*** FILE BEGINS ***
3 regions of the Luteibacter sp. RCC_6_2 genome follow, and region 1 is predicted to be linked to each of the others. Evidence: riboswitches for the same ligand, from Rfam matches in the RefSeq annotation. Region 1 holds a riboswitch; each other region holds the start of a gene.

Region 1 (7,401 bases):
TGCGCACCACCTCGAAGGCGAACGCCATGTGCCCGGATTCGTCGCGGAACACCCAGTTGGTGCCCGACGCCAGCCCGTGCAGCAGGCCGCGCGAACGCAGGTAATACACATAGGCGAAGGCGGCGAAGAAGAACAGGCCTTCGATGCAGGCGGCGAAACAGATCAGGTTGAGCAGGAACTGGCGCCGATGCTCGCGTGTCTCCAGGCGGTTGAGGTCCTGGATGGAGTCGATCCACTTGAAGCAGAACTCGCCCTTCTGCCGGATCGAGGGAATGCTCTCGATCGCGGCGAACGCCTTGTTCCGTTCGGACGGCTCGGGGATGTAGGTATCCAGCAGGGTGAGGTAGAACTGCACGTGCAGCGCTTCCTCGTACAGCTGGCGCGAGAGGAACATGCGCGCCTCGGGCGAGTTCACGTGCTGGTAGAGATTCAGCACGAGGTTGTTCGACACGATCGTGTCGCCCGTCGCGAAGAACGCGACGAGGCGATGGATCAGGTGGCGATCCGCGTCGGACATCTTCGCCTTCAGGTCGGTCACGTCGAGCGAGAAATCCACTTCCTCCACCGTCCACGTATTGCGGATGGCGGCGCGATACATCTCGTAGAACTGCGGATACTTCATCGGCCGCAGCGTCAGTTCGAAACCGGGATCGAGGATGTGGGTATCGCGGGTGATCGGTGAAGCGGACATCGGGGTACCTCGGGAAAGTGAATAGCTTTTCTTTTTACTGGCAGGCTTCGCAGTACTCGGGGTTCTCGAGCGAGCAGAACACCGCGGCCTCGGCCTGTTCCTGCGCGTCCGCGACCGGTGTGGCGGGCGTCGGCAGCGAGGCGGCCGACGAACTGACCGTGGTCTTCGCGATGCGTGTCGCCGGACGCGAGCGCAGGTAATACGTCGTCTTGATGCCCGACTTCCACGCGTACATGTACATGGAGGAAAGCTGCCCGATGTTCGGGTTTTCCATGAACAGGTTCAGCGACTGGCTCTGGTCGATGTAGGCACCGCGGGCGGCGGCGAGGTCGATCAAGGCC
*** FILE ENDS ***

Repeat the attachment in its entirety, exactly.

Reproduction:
3 regions of the Luteibacter sp. RCC_6_2 genome follow, and region 1 is predicted to be linked to each of the others. Evidence: riboswitches for the same ligand, from Rfam matches in the RefSeq annotation. Region 1 holds a riboswitch; each other region holds the start of a gene.

Region 1 (7,401 bases):
TGCGCACCACCTCGAAGGCGAACGCCATGTGCCCGGATTCGTCGCGGAACACCCAGTTGGTGCCCGACGCCAGCCCGTGCAGCAGGCCGCGCGAACGCAGGTAATACACATAGGCGAAGGCGGCGAAGAAGAACAGGCCTTCGATGCAGGCGGCGAAACAGATCAGGTTGAGCAGGAACTGGCGCCGATGCTCGCGTGTCTCCAGGCGGTTGAGGTCCTGGATGGAGTCGATCCACTTGAAGCAGAACTCGCCCTTCTGCCGGATCGAGGGAATGCTCTCGATCGCGGCGAACGCCTTGTTCCGTTCGGACGGCTCGGGGATGTAGGTATCCAGCAGGGTGAGGTAGAACTGCACGTGCAGCGCTTCCTCGTACAGCTGGCGCGAGAGGAACATGCGCGCCTCGGGCGAGTTCACGTGCTGGTAGAGATTCAGCACGAGGTTGTTCGACACGATCGTGTCGCCCGTCGCGAAGAACGCGACGAGGCGATGGATCAGGTGGCGATCCGCGTCGGACATCTTCGCCTTCAGGTCGGTCACGTCGAGCGAGAAATCCACTTCCTCCACCGTCCACGTATTGCGGATGGCGGCGCGATACATCTCGTAGAACTGCGGATACTTCATCGGCCGCAGCGTCAGTTCGAAACCGGGATCGAGGATGTGGGTATCGCGGGTGATCGGTGAAGCGGACATCGGGGTACCTCGGGAAAGTGAATAGCTTTTCTTTTTACTGGCAGGCTTCGCAGTACTCGGGGTTCTCGAGCGAGCAGAACACCGCGGCCTCGGCCTGTTCCTGCGCGTCCGCGACCGGTGTGGCGGGCGTCGGCAGCGAGGCGGCCGACGAACTGACCGTGGTCTTCGCGATGCGTGTCGCCGGACGCGAGCGCAGGTAATACGTCGTCTTGATGCCCGACTTCCACGCGTACATGTACATGGAGGAAAGCTGCCCGATGTTCGGGTTTTCCATGAACAGGTTCAGCGACTGGCTCTGGTCGATGTAGGCACCGCGGGCGGCGGCGAGGTCGATCAAGGCC